The Hometown Foundation launched the planning application back in November 2012, but they still have not received the local council’s approval. Owenstown is not in the local development plan, explains Mr Nicol, which is why the council has not approved it yet. The reason why they chose land that is not within the local development plan is the high price of property in the vicinity of important cities. According to Mr Nicol, the land needs to be acquired at agricultural value for the model to work.

If refused by the local council, then the planning application could be passed on for consideration to the Scottish government, since the £500m project could be considered of national importance. Some government officials are very supportive of the project, including Margaret Burgess, minister for housing and welfare; John Swinney, cabinet secretary for finance, employment and sustainable growth; Michael Russell, cabinet secretary for education and lifelong learning; and Jim Hood, the local MSP for Lanark and Hamilton East.

Once the planning permission is secured, the land will be transferred from the Hometown Foundation to the Owenstown Co-operative, partners will be engaged and investment will be finalised – the process could take up to two years. The actual green city could take another 10 years to build.

Former director general of the International Co-operative Alliance, Dr Iain Macdonald, is a board member of the New Lanark Trust. He hopes that South Lanarkshire council will grant planning permission for Owenstown when it meets to discuss the project next month.

“I can’t think of anything which would highlight the benefits of co-operation more than this project. I do hope the local authority gives its approval, as it is a real chance to regenerate the region as well as emphasise the co-operative difference. Being so close to New Lanark gives it that special edge and I am sure Robert Owen would be delighted that, at last, his ideas were making progress. This really would put British co-operation back on the map,” he says.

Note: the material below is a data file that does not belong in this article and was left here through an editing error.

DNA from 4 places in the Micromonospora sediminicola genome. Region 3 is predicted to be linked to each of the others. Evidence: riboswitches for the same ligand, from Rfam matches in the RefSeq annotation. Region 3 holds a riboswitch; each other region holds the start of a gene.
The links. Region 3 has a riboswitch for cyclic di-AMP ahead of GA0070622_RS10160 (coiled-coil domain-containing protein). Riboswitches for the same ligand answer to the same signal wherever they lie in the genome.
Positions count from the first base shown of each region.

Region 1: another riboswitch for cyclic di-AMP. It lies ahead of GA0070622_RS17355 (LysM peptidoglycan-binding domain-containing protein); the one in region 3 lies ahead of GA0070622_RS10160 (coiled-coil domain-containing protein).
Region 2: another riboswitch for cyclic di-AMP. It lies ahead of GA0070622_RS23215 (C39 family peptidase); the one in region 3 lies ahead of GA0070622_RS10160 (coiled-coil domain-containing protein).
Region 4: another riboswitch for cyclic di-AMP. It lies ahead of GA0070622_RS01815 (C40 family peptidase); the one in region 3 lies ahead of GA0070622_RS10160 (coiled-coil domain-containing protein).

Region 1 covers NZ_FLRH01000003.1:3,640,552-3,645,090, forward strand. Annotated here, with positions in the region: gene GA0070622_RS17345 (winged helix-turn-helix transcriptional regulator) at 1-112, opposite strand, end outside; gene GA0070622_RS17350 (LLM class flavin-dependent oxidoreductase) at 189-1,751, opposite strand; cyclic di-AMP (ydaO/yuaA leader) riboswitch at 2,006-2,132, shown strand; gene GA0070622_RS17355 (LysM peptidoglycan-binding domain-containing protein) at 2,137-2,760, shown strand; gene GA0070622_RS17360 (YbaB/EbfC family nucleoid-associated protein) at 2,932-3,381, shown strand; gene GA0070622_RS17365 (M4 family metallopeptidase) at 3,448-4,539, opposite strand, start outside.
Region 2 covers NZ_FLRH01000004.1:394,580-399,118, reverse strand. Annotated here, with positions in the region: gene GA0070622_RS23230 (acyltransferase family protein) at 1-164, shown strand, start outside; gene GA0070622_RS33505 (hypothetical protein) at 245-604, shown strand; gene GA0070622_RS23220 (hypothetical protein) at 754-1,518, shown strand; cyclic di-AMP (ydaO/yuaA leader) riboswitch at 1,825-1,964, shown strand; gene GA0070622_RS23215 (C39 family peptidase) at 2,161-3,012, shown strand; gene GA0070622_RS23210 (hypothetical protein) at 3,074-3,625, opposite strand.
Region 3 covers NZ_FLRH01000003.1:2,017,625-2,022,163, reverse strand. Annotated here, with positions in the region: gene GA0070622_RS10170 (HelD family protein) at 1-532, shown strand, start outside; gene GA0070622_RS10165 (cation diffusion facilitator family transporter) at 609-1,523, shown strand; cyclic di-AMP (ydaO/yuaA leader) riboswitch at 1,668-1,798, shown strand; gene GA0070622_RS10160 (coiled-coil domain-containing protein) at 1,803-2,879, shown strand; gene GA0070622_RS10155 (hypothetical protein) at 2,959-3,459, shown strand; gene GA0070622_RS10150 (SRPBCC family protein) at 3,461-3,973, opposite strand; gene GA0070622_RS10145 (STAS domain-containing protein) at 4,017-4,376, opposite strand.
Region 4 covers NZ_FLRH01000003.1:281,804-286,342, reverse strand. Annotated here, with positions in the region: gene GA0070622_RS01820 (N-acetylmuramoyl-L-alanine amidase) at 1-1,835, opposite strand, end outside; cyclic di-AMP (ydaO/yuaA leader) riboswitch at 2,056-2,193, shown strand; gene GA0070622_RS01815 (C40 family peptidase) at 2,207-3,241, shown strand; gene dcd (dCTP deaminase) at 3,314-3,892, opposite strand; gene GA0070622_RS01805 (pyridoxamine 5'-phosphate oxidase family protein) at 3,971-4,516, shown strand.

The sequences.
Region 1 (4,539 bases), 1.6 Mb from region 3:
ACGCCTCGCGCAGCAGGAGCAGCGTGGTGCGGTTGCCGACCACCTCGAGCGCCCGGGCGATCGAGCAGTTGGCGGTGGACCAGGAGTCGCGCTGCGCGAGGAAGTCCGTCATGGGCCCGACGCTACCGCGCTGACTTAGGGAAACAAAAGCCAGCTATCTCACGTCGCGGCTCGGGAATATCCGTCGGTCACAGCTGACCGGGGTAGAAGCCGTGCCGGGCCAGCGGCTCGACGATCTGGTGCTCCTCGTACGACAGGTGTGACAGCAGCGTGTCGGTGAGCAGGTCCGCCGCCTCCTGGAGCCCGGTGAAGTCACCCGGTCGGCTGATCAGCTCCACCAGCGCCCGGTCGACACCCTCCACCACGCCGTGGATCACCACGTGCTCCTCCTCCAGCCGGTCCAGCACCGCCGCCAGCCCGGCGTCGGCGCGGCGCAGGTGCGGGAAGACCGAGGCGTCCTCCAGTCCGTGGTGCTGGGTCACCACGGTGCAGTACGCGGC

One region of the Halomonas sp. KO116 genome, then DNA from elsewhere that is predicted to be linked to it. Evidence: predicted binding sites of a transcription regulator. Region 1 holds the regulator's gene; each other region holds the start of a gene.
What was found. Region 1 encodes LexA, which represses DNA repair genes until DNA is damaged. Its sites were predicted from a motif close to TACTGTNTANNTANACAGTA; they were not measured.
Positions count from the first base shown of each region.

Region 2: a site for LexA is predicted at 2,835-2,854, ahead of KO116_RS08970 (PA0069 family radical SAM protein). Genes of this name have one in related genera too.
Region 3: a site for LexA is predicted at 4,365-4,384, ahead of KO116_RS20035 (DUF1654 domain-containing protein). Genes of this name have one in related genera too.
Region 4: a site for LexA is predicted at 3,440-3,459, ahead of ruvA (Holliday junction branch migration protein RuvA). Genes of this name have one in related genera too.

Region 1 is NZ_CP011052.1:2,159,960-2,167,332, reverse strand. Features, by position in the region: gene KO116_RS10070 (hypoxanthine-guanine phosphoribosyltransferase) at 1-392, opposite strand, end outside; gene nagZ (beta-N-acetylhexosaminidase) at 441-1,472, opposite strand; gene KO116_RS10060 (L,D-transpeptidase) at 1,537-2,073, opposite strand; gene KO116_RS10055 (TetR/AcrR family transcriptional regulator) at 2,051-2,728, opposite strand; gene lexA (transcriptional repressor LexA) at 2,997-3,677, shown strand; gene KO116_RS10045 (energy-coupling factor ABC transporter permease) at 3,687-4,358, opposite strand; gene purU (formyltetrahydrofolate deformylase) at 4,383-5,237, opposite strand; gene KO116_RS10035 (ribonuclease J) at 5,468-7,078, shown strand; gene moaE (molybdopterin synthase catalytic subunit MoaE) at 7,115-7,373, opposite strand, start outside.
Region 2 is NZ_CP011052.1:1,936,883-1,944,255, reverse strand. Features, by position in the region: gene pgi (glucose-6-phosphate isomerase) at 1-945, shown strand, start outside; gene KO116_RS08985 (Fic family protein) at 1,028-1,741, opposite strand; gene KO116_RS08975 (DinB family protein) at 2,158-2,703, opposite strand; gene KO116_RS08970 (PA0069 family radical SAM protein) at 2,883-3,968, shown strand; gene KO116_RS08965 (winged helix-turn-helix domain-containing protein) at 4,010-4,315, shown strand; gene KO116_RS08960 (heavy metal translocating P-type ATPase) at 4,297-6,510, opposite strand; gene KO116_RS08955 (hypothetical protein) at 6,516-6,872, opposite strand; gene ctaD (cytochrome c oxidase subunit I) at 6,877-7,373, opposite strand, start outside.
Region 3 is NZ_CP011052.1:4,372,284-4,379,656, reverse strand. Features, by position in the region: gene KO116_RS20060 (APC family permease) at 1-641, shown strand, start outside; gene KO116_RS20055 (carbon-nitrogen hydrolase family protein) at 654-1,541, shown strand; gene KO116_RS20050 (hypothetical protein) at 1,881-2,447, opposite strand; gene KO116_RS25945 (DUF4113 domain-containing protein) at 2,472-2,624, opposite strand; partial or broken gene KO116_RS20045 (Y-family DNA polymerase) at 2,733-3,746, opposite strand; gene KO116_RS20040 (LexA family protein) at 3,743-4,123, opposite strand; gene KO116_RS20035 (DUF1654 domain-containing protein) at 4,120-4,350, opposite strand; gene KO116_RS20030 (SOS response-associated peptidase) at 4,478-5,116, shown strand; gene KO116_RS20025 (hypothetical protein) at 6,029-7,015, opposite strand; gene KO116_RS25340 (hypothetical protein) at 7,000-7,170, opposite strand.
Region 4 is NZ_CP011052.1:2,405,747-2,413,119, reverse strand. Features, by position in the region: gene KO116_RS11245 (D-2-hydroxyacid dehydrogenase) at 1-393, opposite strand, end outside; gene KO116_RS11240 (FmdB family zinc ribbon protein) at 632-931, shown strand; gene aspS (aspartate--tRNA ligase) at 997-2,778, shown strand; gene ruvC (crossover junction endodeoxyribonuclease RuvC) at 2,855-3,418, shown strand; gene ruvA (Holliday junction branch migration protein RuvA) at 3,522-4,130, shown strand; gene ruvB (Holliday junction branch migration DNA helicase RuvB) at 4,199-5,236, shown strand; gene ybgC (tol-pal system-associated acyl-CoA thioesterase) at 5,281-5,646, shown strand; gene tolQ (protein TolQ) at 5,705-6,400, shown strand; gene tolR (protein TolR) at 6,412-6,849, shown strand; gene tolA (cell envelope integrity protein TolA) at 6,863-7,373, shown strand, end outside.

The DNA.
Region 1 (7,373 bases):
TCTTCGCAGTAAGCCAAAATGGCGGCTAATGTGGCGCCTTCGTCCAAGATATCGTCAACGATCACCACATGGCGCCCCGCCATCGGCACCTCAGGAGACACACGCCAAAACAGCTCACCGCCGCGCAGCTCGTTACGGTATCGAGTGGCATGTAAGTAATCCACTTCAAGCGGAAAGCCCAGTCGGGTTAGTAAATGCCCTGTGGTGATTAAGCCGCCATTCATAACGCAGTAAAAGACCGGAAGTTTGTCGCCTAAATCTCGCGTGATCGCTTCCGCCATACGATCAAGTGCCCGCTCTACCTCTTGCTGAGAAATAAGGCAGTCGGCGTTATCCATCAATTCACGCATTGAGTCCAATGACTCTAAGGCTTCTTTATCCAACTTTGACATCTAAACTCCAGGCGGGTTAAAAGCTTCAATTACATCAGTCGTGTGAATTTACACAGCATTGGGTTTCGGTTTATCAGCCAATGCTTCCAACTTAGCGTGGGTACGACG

Should the project not obtain the planning approval, the Hometown Foundation will look at establishing the settlement somewhere else. They have already been in contact with Co-operatives and Mutuals Wales, Social Enterprise Ireland, as well as various co-operative bodies in England. “What we are not doing is lobbying for the project,” explains Mr Nicol, adding that they simply want people to give Owenstown a fair consideration.

The Hometown Foundation’s innovative project has gained the interest of Wolfson Economics Prize, which is offering £250,000 for the best proposal for a 21st garden city. Winning the award would be a great achievement for Owenstown, as it is the second-biggest prize after the Nobel Prize in cash terms – but it could also raise the profile of the Foundation and the project.


Who was Robert Owen?

Robert OwenBorn: 14 May 1771 in Newtown, Wales

Died: 17 November 1858 (aged 87)

Early life: Owen lived and worked in London and and the north west of England, becoming a mill manager in Greater Manchester by age 21. He moved to Scotland after falling in love with and marrying Caroline Dale, daughter of the proprietor of Lanark Mill. He became manager and part owner of the mill following purchase by his partners.

Co-operation: Building on successes in England, at New Lanark Owen focused less on profit and more on higher principles, becoming a great innovator of improved conditions for factory workers (including education, housing and healthcare). It was also here that he opened a store for workers where quality goods could be bought at wholesale cost. The savings from the bulk purchase of these goods were passed to the workers; this principle became the basis for co-operative shops which continues today.

Legacy: Robert Owen firmly believed that poverty throughout the world could be alleviated through socialism, and his ideas – radical for the time – have provided ongoing inspiration for the wider co-operative movement.

Owenstown is not the first co-operative town around the world … Click here to read more about Devoto in Argentina and Melpignano in south Italy.